Ceratosuchops inferodios and Riparovenator milnerae: Paleontologists Discover Two New Species of Spinosaurid Dinosaurs

Friday, October 1, 2021

Artist’s impressions of Ceratosuchops inferodios (foreground) and Riparovenator milnerae (background). Image credit: Anthony Hutchings.

Two new Early Cretaceous specimens from the Wessex Formation of the Isle of Wight, UK, represent distinct and novel genera and species of spinosaurids: Ceratosuchops inferodios and Riparovenator milnerae, according to a team of paleontologists led by the University of Southampton.

Spinosaurids are members of Spinosauridae, a family of predatory theropod dinosaurs that includes the giant Spinosaurus.

These dinosaurs are known from the Early to Mid Cretaceous of Africa, Europe, South America and Asia.

Spinosaurids are among the most distinctive and yet poorly-known of large-bodied theropod dinosaurs.

They are characterized by an elongate, laterally compressed snout, sub-conical dentition and, in a subset of species, a long neural spine sail.

Their unusual skull morphology is atypical of non-avian theropod dinosaurs, and multiple lines of evidence point to an ability to exploit semi-aquatic niches.

The newly-identified spinosaurids, Ceratosuchops inferodios and Riparovenator milnerae, lived during the Early Cretaceous epoch, some 125 million years ago.

Their fragmentary and incomplete remains were discovered at Chilton Chine on the Isle of Wight’s southwest coast by fossil collectors.

The only spinosaurid skeleton previously unearthed in the UK belonged to Baryonyx, which was initially discovered in 1983.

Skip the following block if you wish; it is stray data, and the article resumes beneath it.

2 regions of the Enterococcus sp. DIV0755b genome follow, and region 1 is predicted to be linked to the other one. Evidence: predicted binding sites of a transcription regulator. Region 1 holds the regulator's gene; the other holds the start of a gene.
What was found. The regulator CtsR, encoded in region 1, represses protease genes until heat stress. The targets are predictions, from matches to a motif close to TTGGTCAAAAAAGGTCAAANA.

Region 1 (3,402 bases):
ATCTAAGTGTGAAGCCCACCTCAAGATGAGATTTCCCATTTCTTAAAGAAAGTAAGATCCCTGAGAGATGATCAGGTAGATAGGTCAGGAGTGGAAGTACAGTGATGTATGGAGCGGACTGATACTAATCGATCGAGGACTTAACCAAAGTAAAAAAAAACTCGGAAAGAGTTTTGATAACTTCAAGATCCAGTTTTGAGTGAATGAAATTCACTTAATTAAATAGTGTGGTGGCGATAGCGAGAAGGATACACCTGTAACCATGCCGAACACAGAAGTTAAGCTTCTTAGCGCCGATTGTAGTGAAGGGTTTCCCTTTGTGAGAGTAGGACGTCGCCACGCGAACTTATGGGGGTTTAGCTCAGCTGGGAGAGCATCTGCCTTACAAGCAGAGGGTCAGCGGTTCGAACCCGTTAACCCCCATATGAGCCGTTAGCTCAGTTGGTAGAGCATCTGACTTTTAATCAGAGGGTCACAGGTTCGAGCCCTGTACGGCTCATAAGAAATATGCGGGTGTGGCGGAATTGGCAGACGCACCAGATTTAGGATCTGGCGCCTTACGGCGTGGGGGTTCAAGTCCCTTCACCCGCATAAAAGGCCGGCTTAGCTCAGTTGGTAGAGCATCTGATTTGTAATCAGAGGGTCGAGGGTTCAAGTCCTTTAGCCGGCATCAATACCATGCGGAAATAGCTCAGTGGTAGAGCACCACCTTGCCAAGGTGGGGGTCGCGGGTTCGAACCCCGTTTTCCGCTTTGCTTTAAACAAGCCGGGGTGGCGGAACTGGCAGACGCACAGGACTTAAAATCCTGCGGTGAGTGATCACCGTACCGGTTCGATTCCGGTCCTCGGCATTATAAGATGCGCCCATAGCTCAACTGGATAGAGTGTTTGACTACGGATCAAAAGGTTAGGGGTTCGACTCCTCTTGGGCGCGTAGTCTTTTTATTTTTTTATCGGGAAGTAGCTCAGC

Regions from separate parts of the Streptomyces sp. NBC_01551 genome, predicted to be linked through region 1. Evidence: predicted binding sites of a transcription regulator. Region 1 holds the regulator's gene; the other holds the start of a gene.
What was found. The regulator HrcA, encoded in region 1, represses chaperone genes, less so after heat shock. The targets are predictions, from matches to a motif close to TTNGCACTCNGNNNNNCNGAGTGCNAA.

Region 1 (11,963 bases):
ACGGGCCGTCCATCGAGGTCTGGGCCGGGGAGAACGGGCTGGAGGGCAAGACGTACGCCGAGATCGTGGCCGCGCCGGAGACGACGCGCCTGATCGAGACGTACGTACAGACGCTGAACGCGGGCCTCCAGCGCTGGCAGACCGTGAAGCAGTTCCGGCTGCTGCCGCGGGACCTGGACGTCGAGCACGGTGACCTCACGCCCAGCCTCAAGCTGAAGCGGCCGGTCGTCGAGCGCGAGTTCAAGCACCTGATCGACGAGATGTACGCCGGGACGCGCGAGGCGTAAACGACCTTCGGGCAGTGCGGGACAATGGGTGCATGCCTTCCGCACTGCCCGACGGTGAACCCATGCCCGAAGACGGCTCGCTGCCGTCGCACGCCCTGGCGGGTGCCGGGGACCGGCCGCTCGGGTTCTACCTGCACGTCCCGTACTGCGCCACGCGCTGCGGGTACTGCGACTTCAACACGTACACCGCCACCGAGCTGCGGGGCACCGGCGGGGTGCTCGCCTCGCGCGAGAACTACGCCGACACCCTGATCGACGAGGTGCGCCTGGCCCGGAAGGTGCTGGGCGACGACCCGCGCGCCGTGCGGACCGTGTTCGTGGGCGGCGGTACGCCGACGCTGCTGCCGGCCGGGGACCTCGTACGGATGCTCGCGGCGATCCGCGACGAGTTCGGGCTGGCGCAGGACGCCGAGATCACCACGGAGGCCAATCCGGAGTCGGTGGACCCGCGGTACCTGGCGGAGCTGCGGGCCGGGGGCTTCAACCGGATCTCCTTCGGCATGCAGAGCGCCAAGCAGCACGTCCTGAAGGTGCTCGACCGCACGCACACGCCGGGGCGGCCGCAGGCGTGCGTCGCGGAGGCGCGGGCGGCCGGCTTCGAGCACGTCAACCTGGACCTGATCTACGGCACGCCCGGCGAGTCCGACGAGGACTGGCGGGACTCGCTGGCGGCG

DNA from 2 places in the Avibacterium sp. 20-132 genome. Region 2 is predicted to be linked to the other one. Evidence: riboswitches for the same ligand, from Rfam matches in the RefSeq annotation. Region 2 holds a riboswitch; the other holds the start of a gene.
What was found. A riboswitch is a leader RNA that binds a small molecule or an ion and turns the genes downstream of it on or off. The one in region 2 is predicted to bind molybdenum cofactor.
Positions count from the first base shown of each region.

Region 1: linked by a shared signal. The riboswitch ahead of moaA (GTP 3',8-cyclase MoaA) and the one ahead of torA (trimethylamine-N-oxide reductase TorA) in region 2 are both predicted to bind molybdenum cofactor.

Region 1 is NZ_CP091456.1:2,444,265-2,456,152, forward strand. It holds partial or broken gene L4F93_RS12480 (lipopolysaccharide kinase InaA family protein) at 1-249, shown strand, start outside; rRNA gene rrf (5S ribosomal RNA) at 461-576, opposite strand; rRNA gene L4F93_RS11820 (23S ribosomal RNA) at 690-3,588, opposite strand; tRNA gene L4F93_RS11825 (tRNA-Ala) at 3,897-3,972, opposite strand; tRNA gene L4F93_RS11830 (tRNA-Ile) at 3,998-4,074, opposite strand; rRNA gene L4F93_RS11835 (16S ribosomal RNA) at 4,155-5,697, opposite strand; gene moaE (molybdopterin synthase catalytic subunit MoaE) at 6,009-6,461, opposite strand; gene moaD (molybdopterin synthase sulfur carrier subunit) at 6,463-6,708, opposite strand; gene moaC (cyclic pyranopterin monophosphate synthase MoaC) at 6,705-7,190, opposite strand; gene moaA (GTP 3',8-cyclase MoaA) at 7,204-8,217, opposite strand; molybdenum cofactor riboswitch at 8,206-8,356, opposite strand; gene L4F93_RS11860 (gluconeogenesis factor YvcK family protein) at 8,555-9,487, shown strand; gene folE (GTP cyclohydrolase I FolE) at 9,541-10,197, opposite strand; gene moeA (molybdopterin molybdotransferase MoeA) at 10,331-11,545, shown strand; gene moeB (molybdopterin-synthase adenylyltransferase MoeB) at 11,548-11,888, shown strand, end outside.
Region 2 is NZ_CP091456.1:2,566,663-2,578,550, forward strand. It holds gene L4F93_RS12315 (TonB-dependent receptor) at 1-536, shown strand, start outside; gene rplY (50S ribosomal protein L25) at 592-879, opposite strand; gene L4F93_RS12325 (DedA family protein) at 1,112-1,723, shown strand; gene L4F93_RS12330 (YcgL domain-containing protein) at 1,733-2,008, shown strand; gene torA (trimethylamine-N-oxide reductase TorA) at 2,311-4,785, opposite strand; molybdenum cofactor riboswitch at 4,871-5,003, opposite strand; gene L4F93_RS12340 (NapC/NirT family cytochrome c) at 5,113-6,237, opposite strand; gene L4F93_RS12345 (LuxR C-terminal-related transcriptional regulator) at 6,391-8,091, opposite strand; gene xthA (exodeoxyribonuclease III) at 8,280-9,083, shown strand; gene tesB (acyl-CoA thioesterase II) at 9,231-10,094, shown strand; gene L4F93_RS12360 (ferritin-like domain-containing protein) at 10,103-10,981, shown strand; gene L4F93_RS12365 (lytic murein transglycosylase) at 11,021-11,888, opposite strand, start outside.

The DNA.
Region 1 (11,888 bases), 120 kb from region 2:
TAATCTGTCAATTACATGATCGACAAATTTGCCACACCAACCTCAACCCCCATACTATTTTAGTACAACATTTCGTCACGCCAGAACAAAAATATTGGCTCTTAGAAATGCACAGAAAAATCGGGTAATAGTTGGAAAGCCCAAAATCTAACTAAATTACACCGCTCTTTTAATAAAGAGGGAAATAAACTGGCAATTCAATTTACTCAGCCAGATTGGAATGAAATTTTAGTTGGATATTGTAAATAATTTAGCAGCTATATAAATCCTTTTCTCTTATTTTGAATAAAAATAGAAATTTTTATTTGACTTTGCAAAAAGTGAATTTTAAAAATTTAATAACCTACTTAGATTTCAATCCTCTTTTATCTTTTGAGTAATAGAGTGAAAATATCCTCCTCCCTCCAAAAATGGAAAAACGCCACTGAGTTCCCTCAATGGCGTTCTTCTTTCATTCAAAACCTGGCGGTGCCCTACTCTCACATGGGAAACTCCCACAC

“We found the skulls of Ceratosuchops inferodios and Riparovenator milnerae to differ not only from Baryonyx, but also one another, suggesting the UK housed a greater diversity of spinosaurids than previously thought,” said Chris Barker, a Ph.D. student at the University of Southampton.

“It might sound odd to have two similar and closely related carnivores in an ecosystem, but this is actually very common for both dinosaurs and numerous living ecosystems,” said Dr. David Hone, a paleontologist at Queen Mary University of London.

Although the skeletons of Ceratosuchops inferodios and Riparovenator milnerae are incomplete, the researchers estimate that both species measured around 9 m (30 feet) in length, snapping up prey with their meter-long skulls.

“With a series of low horns and bumps ornamenting the brow region the name of Ceratosuchops inferodios also refers to the predator’s likely hunting style, which would be similar to that of a heron,” they said.

“Herons famously catch aquatic prey around the margins of waterways but their diet is far more flexible than is generally appreciated, and can include terrestrial prey too.”

According to the study, spinosaurids might have first evolved in Europe, before dispersing into Asia, Africa and South America.

“A palaeogeographic reconstruction suggests a European origin for Spinosauridae, with at least two dispersal events into Africa,” the authors said.

The study was published in the journal Scientific Reports.


C.T. Barker et al. 2021. New spinosaurids from the Wessex Formation (Early Cretaceous, UK) and the European origins of Spinosauridae. Sci Rep 11, 19340; doi: 10.1038/s41598-021-97870-8

Source: www.sci-news.com/